With increased public awareness regarding incidents of sexual assault and harassment among Hollywood actors, producers, and directors, more employees and employers are taking the steps needed to prevent it from becoming a problem in their own workplace. While some situations offer clear cut evidence of inappropriate behavior, there are likely still plenty of people hiding behind the defense that their attitudes, actions, or comments are “just a joke” and not intended to offend or violate anyone’s rights. To help you identify when sexual harassment in the workplace is occurring, we have gathered the following information and tips.
What Constitutes Sexual Harassment in The Workplace?
The “Me too Movement” has given victims of sexual assault and harassment a platform for speaking out, but it can still prove difficult addressing this type of behavior in the workplace. According to the Equal Employment Opportunity Commission (EEOC), sexual harassment can affect men or women and includes a variety of different actions and attitudes meant to threaten, intimidate, embarrass, or discriminate others. It may involve physical contact, such as assault or groping, as well as comments, gestures, and other discriminatory behaviors.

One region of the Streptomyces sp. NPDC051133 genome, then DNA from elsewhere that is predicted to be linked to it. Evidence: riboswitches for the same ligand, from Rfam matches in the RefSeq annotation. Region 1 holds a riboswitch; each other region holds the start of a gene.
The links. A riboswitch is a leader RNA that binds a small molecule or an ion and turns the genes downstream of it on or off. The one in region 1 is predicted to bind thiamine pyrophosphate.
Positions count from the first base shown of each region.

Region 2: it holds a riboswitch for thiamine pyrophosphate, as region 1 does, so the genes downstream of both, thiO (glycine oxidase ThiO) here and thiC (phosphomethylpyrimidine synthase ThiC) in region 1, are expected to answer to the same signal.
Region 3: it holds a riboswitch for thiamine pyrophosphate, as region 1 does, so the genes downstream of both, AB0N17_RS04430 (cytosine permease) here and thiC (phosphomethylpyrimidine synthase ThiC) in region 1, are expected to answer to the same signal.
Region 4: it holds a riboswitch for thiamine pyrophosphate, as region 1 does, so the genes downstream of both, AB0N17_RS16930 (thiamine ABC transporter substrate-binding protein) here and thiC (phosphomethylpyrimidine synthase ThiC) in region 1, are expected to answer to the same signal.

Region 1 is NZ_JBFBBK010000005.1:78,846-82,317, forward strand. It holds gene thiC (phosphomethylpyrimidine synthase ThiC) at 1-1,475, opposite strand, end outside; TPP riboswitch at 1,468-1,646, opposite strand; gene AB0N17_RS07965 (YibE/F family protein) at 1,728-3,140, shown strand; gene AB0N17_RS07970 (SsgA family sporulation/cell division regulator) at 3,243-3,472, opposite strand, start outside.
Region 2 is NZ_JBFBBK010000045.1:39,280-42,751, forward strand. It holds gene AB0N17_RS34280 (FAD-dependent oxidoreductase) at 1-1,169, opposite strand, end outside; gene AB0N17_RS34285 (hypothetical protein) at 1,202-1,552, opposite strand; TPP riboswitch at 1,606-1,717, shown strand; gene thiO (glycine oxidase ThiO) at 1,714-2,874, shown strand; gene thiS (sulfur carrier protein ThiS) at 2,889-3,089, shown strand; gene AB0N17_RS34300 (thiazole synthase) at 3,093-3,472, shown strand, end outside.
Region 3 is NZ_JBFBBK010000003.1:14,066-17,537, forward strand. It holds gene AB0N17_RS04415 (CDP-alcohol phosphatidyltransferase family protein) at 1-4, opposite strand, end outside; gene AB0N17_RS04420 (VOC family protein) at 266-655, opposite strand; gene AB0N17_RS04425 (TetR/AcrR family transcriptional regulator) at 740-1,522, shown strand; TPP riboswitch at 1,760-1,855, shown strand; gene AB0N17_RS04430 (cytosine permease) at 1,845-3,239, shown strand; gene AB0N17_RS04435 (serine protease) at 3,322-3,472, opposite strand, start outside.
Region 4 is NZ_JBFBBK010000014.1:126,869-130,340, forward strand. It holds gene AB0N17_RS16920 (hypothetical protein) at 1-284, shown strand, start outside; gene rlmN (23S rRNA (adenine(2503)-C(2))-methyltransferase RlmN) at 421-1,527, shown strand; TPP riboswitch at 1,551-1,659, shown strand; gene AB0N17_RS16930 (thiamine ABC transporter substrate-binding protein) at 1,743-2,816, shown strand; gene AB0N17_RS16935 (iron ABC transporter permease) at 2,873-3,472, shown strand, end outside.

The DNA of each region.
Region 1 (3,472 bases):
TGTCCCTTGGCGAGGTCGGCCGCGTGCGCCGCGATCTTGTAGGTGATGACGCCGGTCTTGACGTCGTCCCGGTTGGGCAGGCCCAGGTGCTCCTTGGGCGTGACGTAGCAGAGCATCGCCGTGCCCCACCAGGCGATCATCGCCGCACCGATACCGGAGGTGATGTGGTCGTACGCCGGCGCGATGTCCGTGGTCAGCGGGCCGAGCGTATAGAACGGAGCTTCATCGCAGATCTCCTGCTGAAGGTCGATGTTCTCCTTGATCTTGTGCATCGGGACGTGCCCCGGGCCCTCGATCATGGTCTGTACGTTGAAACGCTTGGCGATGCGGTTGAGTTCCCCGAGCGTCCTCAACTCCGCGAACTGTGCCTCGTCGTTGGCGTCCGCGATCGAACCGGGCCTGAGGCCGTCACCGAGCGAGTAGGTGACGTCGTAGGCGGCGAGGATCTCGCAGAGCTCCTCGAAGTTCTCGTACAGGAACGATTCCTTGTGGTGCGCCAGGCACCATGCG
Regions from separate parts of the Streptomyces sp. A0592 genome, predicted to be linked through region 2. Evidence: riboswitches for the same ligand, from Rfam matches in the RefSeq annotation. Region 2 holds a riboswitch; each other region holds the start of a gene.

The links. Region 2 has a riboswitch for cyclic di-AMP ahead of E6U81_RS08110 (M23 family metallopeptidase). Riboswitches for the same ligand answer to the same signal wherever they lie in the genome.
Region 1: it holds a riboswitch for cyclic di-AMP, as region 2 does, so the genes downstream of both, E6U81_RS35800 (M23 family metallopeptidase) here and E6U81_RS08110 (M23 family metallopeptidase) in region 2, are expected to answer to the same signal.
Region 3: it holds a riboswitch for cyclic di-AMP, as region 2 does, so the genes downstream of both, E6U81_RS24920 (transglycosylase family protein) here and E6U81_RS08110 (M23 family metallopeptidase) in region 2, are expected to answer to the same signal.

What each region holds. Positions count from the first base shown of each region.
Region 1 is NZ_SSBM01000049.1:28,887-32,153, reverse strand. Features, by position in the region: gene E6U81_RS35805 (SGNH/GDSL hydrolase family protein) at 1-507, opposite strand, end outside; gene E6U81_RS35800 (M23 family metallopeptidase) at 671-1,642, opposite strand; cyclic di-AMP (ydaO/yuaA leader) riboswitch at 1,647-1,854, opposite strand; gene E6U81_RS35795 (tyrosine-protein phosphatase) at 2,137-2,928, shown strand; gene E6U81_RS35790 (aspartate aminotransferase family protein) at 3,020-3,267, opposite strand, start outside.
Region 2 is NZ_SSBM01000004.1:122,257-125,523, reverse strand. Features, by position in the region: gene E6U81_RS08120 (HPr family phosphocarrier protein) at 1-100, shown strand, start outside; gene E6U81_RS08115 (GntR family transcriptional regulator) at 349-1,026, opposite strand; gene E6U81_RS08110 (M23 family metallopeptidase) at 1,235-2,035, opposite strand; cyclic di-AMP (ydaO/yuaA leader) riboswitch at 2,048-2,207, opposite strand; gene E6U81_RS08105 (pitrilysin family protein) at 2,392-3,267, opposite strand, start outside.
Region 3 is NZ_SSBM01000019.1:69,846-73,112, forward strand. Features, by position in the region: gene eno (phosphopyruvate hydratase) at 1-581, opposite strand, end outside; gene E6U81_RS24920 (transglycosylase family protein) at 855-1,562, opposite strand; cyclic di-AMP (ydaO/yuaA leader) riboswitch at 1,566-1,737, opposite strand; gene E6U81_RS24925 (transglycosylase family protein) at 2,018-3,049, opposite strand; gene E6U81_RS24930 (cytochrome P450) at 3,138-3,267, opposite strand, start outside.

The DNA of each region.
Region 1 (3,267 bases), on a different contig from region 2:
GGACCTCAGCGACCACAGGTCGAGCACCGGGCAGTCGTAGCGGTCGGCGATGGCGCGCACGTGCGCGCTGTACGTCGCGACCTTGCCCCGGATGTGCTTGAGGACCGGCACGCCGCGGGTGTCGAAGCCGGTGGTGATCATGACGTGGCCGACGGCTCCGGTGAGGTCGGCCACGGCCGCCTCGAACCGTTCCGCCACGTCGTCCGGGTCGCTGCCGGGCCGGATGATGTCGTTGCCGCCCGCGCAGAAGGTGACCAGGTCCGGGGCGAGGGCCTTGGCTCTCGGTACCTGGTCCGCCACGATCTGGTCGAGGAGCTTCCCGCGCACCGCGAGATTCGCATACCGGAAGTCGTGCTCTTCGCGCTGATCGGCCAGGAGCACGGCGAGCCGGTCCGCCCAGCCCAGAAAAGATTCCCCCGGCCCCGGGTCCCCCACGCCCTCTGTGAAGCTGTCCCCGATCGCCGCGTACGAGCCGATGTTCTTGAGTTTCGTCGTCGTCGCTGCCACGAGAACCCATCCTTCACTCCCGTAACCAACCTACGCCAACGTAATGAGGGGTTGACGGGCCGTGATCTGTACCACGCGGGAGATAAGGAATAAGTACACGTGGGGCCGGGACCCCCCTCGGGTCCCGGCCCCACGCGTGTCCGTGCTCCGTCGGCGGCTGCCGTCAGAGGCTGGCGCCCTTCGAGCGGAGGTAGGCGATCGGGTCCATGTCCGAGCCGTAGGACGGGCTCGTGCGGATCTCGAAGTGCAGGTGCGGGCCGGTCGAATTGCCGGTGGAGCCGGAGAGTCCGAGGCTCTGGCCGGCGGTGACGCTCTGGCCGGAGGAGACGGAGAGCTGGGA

While it is against the law, the fact is it happens frequently in the workplace and often involves coworkers who may not even be aware that their behavior or their attitudes are offensive to others. Regardless of their motives, individual perpetrators of sexual harassment and business owners in general can be held liable for creating a hostile work environment through a civil claim for damages, particularly if they are aware that the issue exists and do nothing to address it. How can you tell for sure if sexual harassment is a problem in your workplace? Here are some signs:
- There is behavior occurring that makes you uncomfortable. This may include a coworker or manager who stands too close, requests repeatedly that you meet them after work, or insists on telling you about their own sexual experiences.
- There are behaviors you do not like but feel pressured to go along with. Examples include a supervisor or other superior who makes comments about your appearance, or groups of coworkers who gather near your work area, laughing and trading stories about sexual matters.
- There are behaviors you are not able to make stop. This includes a coworker who continues telling you dirty jokes despite your requests or when your boss fails to address previous complaints.
- You feel uncertain about making a complaint. Perhaps you fear punishment for speaking up, or your employer has no reporting procedures in place.
Contact a Lawyer for Help Today
Going through sexual harassment on the job can be a frightening and isolating experience, but it is important to realize you are not alone. Reach out and contact a lawyer, like a discrimination litigation lawyer in Washington, DC from Eric Siegel Law, and request a confidential consultation with an experienced sexual harassment attorney. He or she can help protect your rights while advising you on the best course of legal action in your particular case.